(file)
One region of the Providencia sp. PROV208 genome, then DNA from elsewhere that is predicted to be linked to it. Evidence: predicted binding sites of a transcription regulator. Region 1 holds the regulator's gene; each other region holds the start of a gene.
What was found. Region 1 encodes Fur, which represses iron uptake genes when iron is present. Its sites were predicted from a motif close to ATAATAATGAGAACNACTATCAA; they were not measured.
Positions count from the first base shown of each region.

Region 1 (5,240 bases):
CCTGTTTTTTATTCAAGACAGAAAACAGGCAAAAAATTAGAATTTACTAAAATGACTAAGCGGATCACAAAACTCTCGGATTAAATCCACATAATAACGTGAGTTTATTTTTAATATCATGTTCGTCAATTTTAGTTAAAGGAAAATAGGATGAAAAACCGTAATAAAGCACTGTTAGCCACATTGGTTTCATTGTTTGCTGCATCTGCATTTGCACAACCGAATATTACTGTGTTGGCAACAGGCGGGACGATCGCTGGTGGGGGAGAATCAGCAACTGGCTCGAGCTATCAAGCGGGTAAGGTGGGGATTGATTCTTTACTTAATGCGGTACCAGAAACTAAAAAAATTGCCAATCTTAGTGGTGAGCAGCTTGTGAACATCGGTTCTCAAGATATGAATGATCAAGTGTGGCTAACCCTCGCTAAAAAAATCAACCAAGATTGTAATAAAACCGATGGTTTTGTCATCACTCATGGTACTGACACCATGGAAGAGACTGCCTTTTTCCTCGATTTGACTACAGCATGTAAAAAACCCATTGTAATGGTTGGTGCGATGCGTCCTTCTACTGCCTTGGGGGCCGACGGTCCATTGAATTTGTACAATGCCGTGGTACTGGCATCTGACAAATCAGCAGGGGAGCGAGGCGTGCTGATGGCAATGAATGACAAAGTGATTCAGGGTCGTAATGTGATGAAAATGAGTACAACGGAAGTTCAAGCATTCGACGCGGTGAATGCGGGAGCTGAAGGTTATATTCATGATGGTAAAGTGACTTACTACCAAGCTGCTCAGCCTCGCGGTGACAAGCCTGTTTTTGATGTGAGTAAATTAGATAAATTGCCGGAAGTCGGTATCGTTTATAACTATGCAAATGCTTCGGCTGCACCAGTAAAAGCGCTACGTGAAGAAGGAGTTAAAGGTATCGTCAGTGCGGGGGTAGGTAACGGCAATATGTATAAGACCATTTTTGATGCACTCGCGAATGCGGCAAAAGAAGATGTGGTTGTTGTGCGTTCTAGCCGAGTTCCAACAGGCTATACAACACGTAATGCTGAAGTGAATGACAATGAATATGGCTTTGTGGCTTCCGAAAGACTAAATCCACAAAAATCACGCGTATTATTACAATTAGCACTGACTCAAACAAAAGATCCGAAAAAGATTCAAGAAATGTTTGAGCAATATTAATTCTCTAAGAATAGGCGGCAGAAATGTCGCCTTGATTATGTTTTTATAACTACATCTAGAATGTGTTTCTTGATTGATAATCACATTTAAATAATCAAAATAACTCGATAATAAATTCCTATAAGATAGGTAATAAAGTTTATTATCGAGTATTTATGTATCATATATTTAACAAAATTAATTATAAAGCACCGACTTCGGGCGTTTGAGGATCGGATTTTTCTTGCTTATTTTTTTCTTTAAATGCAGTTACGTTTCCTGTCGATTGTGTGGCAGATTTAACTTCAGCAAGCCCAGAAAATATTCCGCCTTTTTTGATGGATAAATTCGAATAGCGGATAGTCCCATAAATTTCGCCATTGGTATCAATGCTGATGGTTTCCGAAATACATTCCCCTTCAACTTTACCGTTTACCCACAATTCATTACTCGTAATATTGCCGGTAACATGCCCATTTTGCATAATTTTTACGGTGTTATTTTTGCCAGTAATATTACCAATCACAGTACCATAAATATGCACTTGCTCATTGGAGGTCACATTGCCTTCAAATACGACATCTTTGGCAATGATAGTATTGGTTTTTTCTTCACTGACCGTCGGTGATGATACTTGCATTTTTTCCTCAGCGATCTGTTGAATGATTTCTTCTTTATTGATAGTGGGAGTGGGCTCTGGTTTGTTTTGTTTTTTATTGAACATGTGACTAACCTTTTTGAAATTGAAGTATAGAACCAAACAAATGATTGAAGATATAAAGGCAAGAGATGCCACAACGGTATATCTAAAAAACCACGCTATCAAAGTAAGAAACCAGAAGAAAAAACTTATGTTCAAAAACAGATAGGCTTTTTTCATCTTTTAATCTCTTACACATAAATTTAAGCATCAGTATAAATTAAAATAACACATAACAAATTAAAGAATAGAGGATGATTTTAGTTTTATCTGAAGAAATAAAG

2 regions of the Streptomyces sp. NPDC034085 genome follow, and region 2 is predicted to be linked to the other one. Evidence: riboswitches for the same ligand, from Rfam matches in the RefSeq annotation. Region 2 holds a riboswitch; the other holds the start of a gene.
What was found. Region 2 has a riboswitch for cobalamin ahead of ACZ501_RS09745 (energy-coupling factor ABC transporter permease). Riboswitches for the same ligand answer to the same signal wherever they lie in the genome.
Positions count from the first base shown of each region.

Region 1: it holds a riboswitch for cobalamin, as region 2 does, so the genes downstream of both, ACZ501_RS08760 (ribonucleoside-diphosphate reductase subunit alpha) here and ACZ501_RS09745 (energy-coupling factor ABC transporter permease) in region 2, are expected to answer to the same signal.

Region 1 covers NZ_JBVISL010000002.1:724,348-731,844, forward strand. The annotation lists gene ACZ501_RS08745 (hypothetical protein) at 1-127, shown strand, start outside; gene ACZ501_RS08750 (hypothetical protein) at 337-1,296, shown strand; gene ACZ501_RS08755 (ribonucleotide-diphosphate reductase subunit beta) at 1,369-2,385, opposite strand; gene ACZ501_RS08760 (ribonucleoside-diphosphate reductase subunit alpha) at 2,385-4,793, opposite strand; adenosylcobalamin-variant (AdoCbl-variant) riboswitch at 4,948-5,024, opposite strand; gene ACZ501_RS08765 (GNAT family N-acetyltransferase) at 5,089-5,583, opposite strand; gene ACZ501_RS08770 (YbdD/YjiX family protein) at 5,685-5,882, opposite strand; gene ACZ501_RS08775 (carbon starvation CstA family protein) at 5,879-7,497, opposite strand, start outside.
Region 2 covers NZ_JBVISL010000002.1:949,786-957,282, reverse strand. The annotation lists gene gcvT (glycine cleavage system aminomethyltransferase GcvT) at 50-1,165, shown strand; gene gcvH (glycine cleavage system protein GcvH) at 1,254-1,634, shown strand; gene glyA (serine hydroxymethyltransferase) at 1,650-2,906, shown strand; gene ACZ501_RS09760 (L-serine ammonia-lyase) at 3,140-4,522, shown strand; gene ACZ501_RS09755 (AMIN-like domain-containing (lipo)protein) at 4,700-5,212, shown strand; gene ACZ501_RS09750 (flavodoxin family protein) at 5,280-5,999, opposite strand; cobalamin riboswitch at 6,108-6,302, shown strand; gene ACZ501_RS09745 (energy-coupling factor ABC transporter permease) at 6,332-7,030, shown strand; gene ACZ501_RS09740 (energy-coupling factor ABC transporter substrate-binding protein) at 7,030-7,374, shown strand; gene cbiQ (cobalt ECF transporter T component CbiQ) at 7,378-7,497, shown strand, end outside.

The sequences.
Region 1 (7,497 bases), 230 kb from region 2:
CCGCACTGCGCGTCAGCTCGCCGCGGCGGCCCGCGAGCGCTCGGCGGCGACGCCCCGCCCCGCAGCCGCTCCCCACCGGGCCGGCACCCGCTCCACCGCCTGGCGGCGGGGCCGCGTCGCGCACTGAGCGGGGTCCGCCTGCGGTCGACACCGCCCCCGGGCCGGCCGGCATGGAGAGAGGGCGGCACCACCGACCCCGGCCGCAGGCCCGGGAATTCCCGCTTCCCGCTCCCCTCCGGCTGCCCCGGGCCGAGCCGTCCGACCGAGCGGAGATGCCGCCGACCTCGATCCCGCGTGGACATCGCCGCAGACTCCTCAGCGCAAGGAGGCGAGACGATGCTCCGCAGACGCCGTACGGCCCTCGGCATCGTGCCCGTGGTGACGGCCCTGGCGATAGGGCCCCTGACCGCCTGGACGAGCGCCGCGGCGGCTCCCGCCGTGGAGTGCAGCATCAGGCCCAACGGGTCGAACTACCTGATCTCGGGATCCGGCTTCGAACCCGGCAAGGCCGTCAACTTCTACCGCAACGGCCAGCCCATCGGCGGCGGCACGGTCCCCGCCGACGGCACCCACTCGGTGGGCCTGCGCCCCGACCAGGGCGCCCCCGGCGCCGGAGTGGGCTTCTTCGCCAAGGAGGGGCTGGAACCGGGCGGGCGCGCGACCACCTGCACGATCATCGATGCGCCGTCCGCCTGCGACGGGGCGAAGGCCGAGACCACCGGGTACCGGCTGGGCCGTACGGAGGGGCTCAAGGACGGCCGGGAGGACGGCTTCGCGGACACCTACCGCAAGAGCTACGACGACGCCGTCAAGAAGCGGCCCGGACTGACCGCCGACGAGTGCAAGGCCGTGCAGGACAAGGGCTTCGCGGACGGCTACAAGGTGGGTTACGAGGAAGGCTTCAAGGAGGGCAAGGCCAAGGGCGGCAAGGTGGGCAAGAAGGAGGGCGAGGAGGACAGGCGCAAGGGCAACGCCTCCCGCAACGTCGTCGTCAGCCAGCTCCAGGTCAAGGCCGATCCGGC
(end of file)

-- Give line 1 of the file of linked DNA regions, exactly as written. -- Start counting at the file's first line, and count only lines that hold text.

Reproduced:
One region of the Providencia sp. PROV208 genome, then DNA from elsewhere that is predicted to be linked to it. Evidence: predicted binding sites of a transcription regulator. Region 1 holds the regulator's gene; each other region holds the start of a gene.